• Y02DCLIMATE CHANGE MITIGATION TECHNOLOGIES IN INFORMATION AND COMMUNICATION TECHNOLOGIES [ICT], I.E. INFORMATION AND COMMUNICATION TECHNOLOGIES AIMING AT THE REDUCTION OF THEIR OWN ENERGY USE
    • Y02D10/00Energy efficient computing, e.g. low power processors, power management or thermal management
    • YGENERAL TAGGING OF NEW TECHNOLOGICAL DEVELOPMENTS; GENERAL TAGGING OF CROSS-SECTIONAL TECHNOLOGIES SPANNING OVER SEVERAL SECTIONS OF THE IPC; TECHNICAL SUBJECTS COVERED BY FORMER USPC CROSS-REFERENCE ART COLLECTIONS [XRACs] AND DIGESTS
    • Y02TECHNOLOGIES OR APPLICATIONS FOR MITIGATION OR ADAPTATION AGAINST CLIMATE CHANGE
    • Y02DCLIMATE CHANGE MITIGATION TECHNOLOGIES IN INFORMATION AND COMMUNICATION TECHNOLOGIES [ICT], I.E. INFORMATION AND COMMUNICATION TECHNOLOGIES AIMING AT THE REDUCTION OF THEIR OWN ENERGY USE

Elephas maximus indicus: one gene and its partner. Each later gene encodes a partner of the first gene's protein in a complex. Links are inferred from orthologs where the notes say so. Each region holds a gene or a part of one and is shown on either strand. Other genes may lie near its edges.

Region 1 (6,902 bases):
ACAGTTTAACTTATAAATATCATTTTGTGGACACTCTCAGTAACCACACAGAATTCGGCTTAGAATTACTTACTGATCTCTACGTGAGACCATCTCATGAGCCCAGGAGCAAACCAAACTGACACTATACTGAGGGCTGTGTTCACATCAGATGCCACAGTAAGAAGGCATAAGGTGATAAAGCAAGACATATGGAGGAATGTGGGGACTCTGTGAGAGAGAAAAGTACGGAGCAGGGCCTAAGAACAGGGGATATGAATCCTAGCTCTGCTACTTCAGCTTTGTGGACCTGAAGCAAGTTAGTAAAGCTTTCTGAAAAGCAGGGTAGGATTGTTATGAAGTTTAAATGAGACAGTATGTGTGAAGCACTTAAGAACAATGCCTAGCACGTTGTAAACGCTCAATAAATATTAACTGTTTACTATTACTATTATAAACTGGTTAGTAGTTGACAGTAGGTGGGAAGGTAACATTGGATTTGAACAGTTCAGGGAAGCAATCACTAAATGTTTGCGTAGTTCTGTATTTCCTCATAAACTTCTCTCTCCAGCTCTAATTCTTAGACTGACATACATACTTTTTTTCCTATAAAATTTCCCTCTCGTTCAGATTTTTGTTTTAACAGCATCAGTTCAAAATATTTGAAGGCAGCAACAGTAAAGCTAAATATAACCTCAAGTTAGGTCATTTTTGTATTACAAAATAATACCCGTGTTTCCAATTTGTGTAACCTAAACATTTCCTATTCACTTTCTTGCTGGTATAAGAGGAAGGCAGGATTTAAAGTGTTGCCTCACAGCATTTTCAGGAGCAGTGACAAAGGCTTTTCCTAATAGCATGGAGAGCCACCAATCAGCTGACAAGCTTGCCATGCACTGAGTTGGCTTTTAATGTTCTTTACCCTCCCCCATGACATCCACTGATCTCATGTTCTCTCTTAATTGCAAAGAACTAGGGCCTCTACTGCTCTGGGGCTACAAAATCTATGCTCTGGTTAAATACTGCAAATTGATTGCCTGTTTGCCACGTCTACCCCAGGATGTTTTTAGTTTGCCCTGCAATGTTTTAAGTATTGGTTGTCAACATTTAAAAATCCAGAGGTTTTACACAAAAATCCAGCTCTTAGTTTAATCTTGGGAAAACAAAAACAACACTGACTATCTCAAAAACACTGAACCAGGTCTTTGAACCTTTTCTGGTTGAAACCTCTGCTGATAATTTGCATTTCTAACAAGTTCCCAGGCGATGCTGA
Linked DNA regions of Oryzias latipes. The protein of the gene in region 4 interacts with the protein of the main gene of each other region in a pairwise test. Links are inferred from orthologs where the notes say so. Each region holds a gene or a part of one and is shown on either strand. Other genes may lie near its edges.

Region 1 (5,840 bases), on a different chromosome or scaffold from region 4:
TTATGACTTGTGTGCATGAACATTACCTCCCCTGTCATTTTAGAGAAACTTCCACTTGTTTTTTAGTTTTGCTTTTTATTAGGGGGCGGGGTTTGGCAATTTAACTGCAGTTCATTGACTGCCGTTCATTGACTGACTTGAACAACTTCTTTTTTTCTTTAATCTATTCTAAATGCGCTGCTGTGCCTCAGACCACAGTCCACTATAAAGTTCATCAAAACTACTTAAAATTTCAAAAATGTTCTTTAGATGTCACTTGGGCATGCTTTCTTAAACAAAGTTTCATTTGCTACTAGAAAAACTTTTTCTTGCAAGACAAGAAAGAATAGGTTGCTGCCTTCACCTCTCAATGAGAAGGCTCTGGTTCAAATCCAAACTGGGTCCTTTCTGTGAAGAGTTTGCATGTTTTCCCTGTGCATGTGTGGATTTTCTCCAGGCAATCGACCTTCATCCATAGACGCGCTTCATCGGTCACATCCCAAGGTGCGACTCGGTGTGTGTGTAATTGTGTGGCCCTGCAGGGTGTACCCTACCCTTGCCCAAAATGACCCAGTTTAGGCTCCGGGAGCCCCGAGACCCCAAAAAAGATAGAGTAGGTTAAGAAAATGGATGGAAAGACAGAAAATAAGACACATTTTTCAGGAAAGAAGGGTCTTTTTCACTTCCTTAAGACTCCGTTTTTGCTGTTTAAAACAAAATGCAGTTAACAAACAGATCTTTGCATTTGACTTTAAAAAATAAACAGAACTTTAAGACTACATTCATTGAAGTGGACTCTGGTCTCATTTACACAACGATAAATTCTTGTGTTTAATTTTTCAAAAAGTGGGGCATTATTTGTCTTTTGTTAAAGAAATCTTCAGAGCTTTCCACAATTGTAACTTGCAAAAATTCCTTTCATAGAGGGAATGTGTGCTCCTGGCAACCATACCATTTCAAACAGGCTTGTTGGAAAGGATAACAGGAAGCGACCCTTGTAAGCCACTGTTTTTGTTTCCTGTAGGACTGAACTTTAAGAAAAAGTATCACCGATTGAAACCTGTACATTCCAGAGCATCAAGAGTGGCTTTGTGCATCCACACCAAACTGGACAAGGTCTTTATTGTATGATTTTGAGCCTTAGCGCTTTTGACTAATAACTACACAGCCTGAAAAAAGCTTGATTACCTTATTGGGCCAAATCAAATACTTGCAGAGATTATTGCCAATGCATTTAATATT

• Y02D30/00Reducing energy consumption in communication networks
    • Y02D30/50Reducing energy consumption in communication networks in wire-line communication networks, e.g. low power modes or reduced link rate

Abstract

A method and a computer program product for implementing the method are provided for wear leveling the physical servers or other components within a cluster. The method includes identifying uptime for each of a plurality of physical servers within a cluster and scheduling jobs on the physical servers within the cluster giving priority to the use of physical servers in order of increasing uptime. The physical servers within the cluster that have no assigned jobs are then powered off. As a result, physical servers having low uptime relative to other physical servers within the cluster will operate more so that their uptime increases, and physical servers having high uptime relative to other physical servers within the cluster will operate less so that their uptime does not increase. Over time, the method will narrow the range of uptime, which may be referred to as “wear leveling.”